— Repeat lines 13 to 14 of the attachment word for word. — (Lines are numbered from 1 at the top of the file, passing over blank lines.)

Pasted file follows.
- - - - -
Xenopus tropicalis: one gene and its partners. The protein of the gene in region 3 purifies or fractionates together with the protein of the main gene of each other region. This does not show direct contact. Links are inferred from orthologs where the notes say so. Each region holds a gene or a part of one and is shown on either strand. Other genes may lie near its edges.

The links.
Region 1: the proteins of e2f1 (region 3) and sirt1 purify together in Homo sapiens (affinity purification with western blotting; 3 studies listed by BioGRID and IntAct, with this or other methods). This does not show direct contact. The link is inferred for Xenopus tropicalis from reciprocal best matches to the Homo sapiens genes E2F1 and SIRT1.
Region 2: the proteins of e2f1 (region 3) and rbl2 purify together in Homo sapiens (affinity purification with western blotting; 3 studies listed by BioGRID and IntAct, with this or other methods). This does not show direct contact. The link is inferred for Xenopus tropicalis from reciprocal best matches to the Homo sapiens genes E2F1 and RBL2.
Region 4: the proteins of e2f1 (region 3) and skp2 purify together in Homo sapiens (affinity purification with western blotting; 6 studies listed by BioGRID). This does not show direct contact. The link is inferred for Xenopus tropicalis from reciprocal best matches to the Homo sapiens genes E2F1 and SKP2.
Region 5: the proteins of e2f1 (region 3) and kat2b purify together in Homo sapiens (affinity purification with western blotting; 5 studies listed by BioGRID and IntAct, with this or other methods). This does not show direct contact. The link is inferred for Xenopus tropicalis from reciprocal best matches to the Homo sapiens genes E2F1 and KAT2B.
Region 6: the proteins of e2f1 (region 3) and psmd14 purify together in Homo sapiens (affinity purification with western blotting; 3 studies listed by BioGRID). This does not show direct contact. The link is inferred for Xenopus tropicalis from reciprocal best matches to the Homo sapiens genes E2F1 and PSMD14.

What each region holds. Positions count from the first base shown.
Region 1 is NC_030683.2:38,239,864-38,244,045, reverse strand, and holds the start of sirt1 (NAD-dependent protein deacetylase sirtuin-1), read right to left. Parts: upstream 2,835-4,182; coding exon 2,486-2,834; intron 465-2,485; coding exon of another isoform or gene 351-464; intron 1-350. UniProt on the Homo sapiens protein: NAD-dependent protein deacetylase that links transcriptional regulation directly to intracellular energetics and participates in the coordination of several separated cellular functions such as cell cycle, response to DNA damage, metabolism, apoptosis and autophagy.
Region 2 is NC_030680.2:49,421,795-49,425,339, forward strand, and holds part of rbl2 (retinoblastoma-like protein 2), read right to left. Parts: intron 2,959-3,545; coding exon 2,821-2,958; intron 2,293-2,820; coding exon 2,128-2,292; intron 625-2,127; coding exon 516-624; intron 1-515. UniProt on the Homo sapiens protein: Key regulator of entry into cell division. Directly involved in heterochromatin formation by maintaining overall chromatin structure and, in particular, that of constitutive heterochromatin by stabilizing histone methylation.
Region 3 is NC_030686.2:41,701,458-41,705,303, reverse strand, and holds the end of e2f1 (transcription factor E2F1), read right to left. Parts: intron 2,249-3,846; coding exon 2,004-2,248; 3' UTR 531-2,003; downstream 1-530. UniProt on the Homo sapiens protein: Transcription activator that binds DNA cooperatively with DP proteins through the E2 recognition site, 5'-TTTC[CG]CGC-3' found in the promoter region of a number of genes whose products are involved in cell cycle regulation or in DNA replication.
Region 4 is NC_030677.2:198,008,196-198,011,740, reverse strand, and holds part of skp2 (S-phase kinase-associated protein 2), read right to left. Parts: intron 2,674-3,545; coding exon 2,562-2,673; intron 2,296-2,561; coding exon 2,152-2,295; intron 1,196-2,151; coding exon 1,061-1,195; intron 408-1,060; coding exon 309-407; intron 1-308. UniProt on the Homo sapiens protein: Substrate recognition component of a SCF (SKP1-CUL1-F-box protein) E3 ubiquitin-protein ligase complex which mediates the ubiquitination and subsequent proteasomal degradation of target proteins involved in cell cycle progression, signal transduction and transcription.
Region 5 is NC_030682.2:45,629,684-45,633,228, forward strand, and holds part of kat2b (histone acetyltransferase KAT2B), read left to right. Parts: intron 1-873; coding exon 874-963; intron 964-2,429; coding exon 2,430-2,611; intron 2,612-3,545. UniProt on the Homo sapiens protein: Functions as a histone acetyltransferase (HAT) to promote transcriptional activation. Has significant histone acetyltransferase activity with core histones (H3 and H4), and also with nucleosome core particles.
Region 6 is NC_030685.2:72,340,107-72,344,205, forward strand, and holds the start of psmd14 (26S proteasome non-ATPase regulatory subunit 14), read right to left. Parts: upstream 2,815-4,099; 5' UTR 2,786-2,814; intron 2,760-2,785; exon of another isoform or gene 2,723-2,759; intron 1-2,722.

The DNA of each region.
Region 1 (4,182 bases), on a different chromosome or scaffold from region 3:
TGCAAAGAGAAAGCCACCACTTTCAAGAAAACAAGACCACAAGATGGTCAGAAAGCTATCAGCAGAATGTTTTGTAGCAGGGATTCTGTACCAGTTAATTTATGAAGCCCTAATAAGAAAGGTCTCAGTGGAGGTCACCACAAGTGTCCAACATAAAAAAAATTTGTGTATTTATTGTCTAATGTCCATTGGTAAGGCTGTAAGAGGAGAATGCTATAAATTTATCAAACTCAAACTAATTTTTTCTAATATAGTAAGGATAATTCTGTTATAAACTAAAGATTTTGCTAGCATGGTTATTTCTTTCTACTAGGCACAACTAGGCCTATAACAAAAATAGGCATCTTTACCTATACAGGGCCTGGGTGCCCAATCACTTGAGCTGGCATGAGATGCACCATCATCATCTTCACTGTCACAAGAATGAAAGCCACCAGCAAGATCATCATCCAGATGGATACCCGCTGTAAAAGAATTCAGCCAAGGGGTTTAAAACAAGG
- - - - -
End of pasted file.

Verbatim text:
Region 5 is NC_030682.2:45,629,684-45,633,228, forward strand, and holds part of kat2b (histone acetyltransferase KAT2B), read left to right. Parts: intron 1-873; coding exon 874-963; intron 964-2,429; coding exon 2,430-2,611; intron 2,612-3,545. UniProt on the Homo sapiens protein: Functions as a histone acetyltransferase (HAT) to promote transcriptional activation. Has significant histone acetyltransferase activity with core histones (H3 and H4), and also with nucleosome core particles.
Region 6 is NC_030685.2:72,340,107-72,344,205, forward strand, and holds the start of psmd14 (26S proteasome non-ATPase regulatory subunit 14), read right to left. Parts: upstream 2,815-4,099; 5' UTR 2,786-2,814; intron 2,760-2,785; exon of another isoform or gene 2,723-2,759; intron 1-2,722.